2011 MLB Playoffs: Chaos Theory and the World Series

Scott BarzillaContributor IIIOctober 18, 2011

Most fans couldn't pick Nelson Cruz out of a lineup two weeks ago.
Most fans couldn't pick Nelson Cruz out of a lineup two weeks ago.Harry How/Getty Images

The Texas Rangers and St. Louis Cardinals begin the World Series tonight in the conclusion of what has been one of the more memorable Octobers in recent memory. We have tackled the playoffs from every angle here at Bleacher Report, so I'm not going to wax on wild cards and regular season records. You've heard it all before.

What is remarkable in every sport is how people try to attach meaning to the chaos. I suppose that is human nature. For centuries, people have attempted to explain the unexplainable through religion, philosophy, science and various pagan rituals. What was once up is down and what was down is up and will be all over again.

I'm really no different from anyone else. I love baseball because it offers enough time to find trends and numbers that can predict the future with some sense of accuracy. When that time line drops to five or seven games, those methods become difficult at best. That doesn't stop the more famous of the pundits from laying down their generalizations of how a team should experience success in the postseason.

Let's take the Rangers. They scored 39 runs in the six games of the ALCS. That amounts to six and a half runs a game against a team that had the most dominant starter and reliever in the game this season. Does hitting really triumph over pitching? The notion seems as silly as the reverse. You can breakdown the game through match ups, looking at numbers from the first two rounds, or consulting astrological signs.

Baseball is a game of ups and downs and the secret is really no secret at all. Whichever team has more players on the upswing will win the series. Can a manager, general manager, or other coaches effect who will be on the upswing? I suppose you can put them in comfortable positions and help them relax, but there is no empirical proof that clutch performance exists in any systematic way.

Is David Freese going to be a big star?
Is David Freese going to be a big star?Scott Boehm/Getty Images

Of course, there is no empirical proof that it does not exist either. Some players seem to roll sevens in the playoffs and pennant chases more consistently than others. Others tend to roll snake eyes too many times. However, those numbers are fewer and farther between. Consider the following below and tell me what you see.

. . . . . . . . . . . .AVG/OBP/SLG

Player A. . . . . ..262/.356/.490

Player B. . . . . ..278/.358/.527

Who was the better player? We would say Player B, but the difference is not as great as it would seem. Both players are Reggie Jackson. A is from the regular season while B is from the postseason. It should be noted that he played in only one postseason after 1982 and fared horribly. Yet, he continued to collect plate appearances until he retired in 1987. He hit over .250 only once in those last five seasons.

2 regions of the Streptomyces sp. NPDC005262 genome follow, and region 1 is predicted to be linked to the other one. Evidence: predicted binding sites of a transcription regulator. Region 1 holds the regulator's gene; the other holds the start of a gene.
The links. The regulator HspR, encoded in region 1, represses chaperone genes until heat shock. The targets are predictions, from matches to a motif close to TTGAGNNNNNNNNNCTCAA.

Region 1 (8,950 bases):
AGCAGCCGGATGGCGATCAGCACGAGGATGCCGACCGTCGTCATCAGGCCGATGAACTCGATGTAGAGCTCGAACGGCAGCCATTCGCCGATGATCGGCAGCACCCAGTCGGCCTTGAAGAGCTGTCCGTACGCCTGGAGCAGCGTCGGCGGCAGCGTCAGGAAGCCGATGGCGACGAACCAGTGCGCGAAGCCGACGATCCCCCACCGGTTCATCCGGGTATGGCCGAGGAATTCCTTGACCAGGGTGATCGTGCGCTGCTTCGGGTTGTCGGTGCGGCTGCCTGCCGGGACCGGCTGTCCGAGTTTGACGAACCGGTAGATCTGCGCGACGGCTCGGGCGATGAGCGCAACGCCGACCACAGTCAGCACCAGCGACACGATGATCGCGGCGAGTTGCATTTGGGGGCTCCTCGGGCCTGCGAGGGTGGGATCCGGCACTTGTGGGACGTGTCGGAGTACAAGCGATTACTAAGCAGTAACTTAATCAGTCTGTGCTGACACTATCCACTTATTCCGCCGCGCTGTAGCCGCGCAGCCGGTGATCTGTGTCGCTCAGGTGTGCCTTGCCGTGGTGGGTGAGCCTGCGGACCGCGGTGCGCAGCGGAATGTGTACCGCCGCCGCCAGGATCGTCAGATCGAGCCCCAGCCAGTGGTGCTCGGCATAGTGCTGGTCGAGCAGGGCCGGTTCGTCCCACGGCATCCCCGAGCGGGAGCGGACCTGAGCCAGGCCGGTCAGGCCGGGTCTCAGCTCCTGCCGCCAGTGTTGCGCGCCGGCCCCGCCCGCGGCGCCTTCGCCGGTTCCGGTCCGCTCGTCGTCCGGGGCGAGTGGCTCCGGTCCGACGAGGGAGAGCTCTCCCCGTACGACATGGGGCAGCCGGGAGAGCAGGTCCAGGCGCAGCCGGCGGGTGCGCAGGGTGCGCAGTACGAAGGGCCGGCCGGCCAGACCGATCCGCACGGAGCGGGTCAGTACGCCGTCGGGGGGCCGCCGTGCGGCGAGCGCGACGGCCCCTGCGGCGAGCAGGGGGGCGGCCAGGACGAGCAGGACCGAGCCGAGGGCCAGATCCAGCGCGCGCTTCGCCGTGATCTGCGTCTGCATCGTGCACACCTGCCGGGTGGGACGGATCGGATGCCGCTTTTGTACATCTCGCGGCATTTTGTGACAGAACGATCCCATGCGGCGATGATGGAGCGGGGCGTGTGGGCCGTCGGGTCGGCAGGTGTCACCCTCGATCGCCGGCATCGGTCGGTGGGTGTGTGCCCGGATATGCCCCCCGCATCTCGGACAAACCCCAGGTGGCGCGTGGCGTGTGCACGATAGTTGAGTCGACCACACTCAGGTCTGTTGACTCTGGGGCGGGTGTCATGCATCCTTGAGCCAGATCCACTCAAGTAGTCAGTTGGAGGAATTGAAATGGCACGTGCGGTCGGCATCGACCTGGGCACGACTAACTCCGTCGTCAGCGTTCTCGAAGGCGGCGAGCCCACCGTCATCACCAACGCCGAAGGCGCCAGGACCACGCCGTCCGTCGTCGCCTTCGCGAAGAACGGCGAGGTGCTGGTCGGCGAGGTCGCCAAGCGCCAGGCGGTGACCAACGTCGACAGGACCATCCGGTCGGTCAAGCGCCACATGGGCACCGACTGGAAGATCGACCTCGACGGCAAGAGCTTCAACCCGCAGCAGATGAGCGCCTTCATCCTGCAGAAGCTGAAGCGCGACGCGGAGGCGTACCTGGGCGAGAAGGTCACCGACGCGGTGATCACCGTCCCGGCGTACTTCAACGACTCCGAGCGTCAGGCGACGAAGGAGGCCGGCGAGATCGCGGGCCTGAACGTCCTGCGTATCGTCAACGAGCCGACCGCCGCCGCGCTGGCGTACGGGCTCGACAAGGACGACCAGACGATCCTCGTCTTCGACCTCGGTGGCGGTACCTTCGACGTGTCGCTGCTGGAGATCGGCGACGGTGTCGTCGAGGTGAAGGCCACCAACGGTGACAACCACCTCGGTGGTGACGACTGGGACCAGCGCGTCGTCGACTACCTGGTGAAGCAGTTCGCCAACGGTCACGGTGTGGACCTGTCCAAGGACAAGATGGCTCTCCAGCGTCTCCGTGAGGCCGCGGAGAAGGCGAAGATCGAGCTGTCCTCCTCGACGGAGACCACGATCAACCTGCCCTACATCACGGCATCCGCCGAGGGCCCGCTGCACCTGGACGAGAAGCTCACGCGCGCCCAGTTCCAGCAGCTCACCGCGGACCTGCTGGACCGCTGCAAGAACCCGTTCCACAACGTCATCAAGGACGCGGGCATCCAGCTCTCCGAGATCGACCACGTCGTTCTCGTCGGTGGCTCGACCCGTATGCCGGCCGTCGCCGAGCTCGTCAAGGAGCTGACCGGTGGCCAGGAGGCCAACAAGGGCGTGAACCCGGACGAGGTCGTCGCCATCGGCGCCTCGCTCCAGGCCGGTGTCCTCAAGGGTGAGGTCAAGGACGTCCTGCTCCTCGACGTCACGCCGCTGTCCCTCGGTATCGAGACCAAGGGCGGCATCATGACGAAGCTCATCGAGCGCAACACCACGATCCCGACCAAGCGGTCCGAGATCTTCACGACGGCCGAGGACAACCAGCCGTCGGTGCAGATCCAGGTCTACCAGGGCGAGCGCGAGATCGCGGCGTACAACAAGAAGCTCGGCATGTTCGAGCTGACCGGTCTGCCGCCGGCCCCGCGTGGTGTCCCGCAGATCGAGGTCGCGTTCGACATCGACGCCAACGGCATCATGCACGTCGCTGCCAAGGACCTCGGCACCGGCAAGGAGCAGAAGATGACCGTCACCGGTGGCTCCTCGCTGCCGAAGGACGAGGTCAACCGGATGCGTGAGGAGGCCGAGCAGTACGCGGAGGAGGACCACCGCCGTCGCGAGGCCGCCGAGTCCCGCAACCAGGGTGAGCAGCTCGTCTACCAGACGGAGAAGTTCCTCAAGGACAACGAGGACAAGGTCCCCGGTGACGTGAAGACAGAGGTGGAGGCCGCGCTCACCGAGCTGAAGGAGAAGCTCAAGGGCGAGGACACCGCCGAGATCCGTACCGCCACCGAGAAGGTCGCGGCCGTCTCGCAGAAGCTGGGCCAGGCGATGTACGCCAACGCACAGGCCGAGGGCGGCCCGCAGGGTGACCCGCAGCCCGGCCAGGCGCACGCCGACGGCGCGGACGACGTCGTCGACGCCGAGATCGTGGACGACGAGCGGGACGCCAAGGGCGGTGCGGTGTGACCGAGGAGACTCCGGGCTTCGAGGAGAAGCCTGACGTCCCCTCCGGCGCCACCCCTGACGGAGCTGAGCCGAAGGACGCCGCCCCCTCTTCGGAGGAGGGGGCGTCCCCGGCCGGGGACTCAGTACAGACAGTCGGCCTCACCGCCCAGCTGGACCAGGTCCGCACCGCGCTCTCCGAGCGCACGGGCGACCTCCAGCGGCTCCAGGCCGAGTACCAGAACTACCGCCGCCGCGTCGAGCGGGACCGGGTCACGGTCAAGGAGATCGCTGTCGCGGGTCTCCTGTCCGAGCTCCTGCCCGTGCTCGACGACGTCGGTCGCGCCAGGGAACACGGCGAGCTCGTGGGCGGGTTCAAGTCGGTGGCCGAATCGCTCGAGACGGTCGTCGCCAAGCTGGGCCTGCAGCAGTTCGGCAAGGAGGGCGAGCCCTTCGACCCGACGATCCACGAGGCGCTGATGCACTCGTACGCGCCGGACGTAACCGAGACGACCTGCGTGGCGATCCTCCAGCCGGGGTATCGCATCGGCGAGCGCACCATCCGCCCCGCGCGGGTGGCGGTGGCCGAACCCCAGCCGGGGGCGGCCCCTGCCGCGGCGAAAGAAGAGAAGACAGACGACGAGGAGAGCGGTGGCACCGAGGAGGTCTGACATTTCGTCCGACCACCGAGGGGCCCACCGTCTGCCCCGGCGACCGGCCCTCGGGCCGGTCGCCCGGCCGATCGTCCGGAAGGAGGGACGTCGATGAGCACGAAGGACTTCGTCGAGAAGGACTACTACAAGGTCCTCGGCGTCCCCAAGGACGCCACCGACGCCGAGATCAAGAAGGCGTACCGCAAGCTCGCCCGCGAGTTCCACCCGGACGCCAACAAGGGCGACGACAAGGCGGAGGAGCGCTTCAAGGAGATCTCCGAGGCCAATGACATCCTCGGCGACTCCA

In other words, during his prime, Jackson was just as good in the regular season as he was in the postseason. Some could argue that this still makes him a clutch performer, but I would argue that we remember the great moments and forget the bad. This is the chaos that exists in sports. You either can be afraid of it or you can embrace it. One more example just for fun.

. . . . . . . . . . . . .AVG/OBP/SLG

Player A. . . . . . ..283/.378/.544

Player B. . . . . . ..283/.388/.520

Was Reggie Jackson really a clutch performer?
Was Reggie Jackson really a clutch performer?Andrew H. Walker/Getty Images

Okay, now most of you would choose Player A in a very close call. You would be choosing the regular season version of David Ortiz. Player B is his playoff version. Again, one could argue that since you are facing better pitching in the playoffs, that would still constitute clutch performance. Fine. I'm, not here to get into a semantic argument over what clutch means.

Memory is a funny thing sometimes. Lawyers tell us that eyewitness testimony is the least reliable testimony there is. Our memories play tricks on us. Often, it is colored by our emotions. Many hate Alex Rodriguez, so they hold onto the notion that he is decidedly unclutch and so they remember the failures more than the successes. They like Derek Jeter, so they do the opposite. 

Those of us that delve into sabermetrics can tell you the likelihood of any player succeeding in any given situation. We cannot tell you exactly when they will do it. That's what makes sports so fun to watch. You don't know what the outcome will be.

Here locally, most Astros fans would call Brad Ausmus one of the worst regular-season hitters in franchise history. He was a hell of a catcher, but he just wasn't going to hit for power. Yet, he hit the home run that sent the 2005 ALDS into extra innings.

Yankees fans of old would say the same about Bucky Dent. Yet, he was Johnny on the spot in the one game playoff in 1978. There was Don Larsen in 1956 and countless other examples. Who knows where David Freese and Nelson Cruz will be in 10 years. They may be wrapping up memorable careers or they may be a distant memory. Either way, they are here now and both huge reasons for their clubs being where they are.

This is why baseball is the greatest sport in the world. There is about a week and a half left of baseball, and someone is going to be a star and someone is going to be a goat. I can't tell you who that will be any more than the next person. We just have to sit back and watch the chaos happen.